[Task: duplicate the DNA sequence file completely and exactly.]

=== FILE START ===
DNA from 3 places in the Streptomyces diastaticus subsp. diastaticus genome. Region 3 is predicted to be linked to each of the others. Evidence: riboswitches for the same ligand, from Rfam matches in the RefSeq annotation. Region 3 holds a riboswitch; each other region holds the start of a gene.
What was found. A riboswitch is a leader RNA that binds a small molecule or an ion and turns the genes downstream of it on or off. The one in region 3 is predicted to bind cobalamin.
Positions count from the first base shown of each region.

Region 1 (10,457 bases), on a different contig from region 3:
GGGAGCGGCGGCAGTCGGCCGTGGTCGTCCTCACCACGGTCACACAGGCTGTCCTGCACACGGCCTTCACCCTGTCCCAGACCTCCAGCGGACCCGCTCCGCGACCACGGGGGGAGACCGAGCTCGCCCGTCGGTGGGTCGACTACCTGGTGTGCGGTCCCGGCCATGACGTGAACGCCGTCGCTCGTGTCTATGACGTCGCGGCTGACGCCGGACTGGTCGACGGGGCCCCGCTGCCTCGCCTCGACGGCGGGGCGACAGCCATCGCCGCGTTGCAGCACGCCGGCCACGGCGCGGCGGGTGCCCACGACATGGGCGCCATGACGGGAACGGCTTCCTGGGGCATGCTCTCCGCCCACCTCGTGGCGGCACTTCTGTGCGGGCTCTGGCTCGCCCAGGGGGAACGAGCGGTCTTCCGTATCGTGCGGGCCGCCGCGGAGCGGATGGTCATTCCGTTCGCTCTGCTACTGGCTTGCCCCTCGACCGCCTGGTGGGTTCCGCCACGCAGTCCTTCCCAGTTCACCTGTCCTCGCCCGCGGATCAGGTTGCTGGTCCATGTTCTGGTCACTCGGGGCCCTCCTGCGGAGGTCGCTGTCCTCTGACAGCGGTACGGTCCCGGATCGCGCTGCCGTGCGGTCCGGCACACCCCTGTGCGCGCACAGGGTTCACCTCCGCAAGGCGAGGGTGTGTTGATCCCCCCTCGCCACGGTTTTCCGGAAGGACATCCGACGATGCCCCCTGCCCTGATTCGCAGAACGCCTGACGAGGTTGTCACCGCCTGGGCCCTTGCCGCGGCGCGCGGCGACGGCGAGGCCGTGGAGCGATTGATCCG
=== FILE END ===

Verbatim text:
DNA from 3 places in the Streptomyces diastaticus subsp. diastaticus genome. Region 3 is predicted to be linked to each of the others. Evidence: riboswitches for the same ligand, from Rfam matches in the RefSeq annotation. Region 3 holds a riboswitch; each other region holds the start of a gene.
What was found. A riboswitch is a leader RNA that binds a small molecule or an ion and turns the genes downstream of it on or off. The one in region 3 is predicted to bind cobalamin.
Positions count from the first base shown of each region.

Region 1 (10,457 bases), on a different contig from region 3:
GGGAGCGGCGGCAGTCGGCCGTGGTCGTCCTCACCACGGTCACACAGGCTGTCCTGCACACGGCCTTCACCCTGTCCCAGACCTCCAGCGGACCCGCTCCGCGACCACGGGGGGAGACCGAGCTCGCCCGTCGGTGGGTCGACTACCTGGTGTGCGGTCCCGGCCATGACGTGAACGCCGTCGCTCGTGTCTATGACGTCGCGGCTGACGCCGGACTGGTCGACGGGGCCCCGCTGCCTCGCCTCGACGGCGGGGCGACAGCCATCGCCGCGTTGCAGCACGCCGGCCACGGCGCGGCGGGTGCCCACGACATGGGCGCCATGACGGGAACGGCTTCCTGGGGCATGCTCTCCGCCCACCTCGTGGCGGCACTTCTGTGCGGGCTCTGGCTCGCCCAGGGGGAACGAGCGGTCTTCCGTATCGTGCGGGCCGCCGCGGAGCGGATGGTCATTCCGTTCGCTCTGCTACTGGCTTGCCCCTCGACCGCCTGGTGGGTTCCGCCACGCAGTCCTTCCCAGTTCACCTGTCCTCGCCCGCGGATCAGGTTGCTGGTCCATGTTCTGGTCACTCGGGGCCCTCCTGCGGAGGTCGCTGTCCTCTGACAGCGGTACGGTCCCGGATCGCGCTGCCGTGCGGTCCGGCACACCCCTGTGCGCGCACAGGGTTCACCTCCGCAAGGCGAGGGTGTGTTGATCCCCCCTCGCCACGGTTTTCCGGAAGGACATCCGACGATGCCCCCTGCCCTGATTCGCAGAACGCCTGACGAGGTTGTCACCGCCTGGGCCCTTGCCGCGGCGCGCGGCGACGGCGAGGCCGTGGAGCGATTGATCCG